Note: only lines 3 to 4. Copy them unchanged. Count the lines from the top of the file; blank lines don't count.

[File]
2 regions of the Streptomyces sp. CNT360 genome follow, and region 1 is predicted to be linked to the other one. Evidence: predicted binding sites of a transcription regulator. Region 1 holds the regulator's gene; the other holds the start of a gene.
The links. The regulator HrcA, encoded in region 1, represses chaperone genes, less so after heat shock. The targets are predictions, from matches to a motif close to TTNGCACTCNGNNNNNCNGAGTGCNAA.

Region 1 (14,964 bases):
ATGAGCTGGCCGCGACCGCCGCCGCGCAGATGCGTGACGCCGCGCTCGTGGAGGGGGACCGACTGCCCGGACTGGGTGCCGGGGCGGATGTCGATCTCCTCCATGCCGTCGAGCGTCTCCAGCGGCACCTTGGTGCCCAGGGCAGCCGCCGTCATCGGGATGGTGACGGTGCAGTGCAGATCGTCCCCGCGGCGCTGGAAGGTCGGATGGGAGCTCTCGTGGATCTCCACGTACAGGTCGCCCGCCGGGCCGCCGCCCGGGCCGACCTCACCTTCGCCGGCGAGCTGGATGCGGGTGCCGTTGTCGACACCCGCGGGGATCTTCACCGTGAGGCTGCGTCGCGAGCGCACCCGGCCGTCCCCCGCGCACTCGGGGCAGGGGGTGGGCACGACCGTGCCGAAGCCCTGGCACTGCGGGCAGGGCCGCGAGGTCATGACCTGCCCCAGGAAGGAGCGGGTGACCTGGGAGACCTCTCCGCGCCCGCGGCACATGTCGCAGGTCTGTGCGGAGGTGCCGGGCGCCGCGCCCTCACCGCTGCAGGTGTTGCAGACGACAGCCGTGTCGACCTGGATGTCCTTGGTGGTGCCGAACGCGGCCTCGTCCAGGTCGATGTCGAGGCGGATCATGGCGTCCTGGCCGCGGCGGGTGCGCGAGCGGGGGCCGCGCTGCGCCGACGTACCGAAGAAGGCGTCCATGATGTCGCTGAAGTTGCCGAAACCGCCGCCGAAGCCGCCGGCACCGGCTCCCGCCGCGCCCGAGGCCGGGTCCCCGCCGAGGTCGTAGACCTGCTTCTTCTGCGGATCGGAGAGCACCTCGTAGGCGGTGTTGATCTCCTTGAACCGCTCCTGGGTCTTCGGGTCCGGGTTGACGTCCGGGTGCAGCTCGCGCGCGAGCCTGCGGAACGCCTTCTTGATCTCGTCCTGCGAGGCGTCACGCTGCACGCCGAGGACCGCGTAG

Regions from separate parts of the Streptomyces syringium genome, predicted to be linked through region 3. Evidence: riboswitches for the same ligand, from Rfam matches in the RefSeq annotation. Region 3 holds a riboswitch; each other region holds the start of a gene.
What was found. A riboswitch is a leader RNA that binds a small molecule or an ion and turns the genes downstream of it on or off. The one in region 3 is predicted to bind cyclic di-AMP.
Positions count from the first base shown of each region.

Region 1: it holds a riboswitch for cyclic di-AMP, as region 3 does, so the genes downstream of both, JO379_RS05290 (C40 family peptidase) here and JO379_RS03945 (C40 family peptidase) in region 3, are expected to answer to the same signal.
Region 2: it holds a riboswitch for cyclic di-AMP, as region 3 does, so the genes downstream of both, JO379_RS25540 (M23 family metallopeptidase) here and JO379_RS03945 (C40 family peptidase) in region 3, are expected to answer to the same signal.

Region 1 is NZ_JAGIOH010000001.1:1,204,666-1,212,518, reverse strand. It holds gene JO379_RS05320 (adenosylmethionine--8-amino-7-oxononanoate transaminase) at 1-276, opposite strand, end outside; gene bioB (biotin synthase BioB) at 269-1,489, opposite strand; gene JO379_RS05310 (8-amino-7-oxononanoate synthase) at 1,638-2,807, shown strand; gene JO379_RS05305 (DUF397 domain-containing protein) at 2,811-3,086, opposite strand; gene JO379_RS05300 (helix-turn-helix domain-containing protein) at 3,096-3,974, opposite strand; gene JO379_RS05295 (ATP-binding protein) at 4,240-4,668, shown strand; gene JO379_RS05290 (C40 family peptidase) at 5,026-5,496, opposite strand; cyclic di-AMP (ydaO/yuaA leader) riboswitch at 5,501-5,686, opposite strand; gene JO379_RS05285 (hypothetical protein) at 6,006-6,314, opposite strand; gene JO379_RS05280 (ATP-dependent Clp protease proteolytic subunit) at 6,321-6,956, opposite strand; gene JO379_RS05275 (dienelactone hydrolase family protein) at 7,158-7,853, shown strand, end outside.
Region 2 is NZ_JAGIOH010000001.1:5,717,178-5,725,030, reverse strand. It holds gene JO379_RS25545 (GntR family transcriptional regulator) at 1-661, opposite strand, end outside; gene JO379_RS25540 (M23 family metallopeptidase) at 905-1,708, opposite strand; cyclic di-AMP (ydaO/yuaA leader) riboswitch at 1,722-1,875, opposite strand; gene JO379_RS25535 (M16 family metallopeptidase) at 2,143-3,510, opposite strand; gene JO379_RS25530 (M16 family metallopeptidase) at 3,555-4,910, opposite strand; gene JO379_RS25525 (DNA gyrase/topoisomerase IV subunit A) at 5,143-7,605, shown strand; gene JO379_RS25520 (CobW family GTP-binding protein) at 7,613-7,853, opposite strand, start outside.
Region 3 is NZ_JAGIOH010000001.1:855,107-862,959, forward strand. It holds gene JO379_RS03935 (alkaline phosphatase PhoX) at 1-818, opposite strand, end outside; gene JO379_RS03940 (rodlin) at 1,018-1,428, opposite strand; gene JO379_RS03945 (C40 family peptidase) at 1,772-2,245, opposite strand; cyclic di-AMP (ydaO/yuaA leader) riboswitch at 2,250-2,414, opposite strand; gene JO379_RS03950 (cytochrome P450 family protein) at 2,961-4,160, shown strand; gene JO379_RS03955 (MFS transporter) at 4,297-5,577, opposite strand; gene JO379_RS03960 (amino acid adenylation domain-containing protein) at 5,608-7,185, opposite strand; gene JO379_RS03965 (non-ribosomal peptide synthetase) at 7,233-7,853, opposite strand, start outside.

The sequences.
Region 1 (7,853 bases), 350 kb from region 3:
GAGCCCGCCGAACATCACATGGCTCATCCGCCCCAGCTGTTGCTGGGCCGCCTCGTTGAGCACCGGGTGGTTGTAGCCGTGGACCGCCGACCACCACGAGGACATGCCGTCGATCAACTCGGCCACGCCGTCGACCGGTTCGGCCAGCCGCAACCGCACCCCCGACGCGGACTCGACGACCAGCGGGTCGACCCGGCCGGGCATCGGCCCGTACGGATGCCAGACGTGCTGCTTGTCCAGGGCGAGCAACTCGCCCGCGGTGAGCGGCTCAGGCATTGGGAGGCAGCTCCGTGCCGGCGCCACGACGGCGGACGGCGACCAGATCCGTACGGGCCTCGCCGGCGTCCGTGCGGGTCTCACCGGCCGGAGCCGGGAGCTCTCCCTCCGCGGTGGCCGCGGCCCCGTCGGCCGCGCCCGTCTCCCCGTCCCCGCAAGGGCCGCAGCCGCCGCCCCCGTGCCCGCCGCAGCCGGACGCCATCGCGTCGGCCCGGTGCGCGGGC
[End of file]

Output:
Region 1 (14,964 bases):
ATGAGCTGGCCGCGACCGCCGCCGCGCAGATGCGTGACGCCGCGCTCGTGGAGGGGGACCGACTGCCCGGACTGGGTGCCGGGGCGGATGTCGATCTCCTCCATGCCGTCGAGCGTCTCCAGCGGCACCTTGGTGCCCAGGGCAGCCGCCGTCATCGGGATGGTGACGGTGCAGTGCAGATCGTCCCCGCGGCGCTGGAAGGTCGGATGGGAGCTCTCGTGGATCTCCACGTACAGGTCGCCCGCCGGGCCGCCGCCCGGGCCGACCTCACCTTCGCCGGCGAGCTGGATGCGGGTGCCGTTGTCGACACCCGCGGGGATCTTCACCGTGAGGCTGCGTCGCGAGCGCACCCGGCCGTCCCCCGCGCACTCGGGGCAGGGGGTGGGCACGACCGTGCCGAAGCCCTGGCACTGCGGGCAGGGCCGCGAGGTCATGACCTGCCCCAGGAAGGAGCGGGTGACCTGGGAGACCTCTCCGCGCCCGCGGCACATGTCGCAGGTCTGTGCGGAGGTGCCGGGCGCCGCGCCCTCACCGCTGCAGGTGTTGCAGACGACAGCCGTGTCGACCTGGATGTCCTTGGTGGTGCCGAACGCGGCCTCGTCCAGGTCGATGTCGAGGCGGATCATGGCGTCCTGGCCGCGGCGGGTGCGCGAGCGGGGGCCGCGCTGCGCCGACGTACCGAAGAAGGCGTCCATGATGTCGCTGAAGTTGCCGAAACCGCCGCCGAAGCCGCCGGCACCGGCTCCCGCCGCGCCCGAGGCCGGGTCCCCGCCGAGGTCGTAGACCTGCTTCTTCTGCGGATCGGAGAGCACCTCGTAGGCGGTGTTGATCTCCTTGAACCGCTCCTGGGTCTTCGGGTCCGGGTTGACGTCCGGGTGCAGCTCGCGCGCGAGCCTGCGGAACGCCTTCTTGATCTCGTCCTGCGAGGCGTCACGCTGCACGCCGAGGACCGCGTAG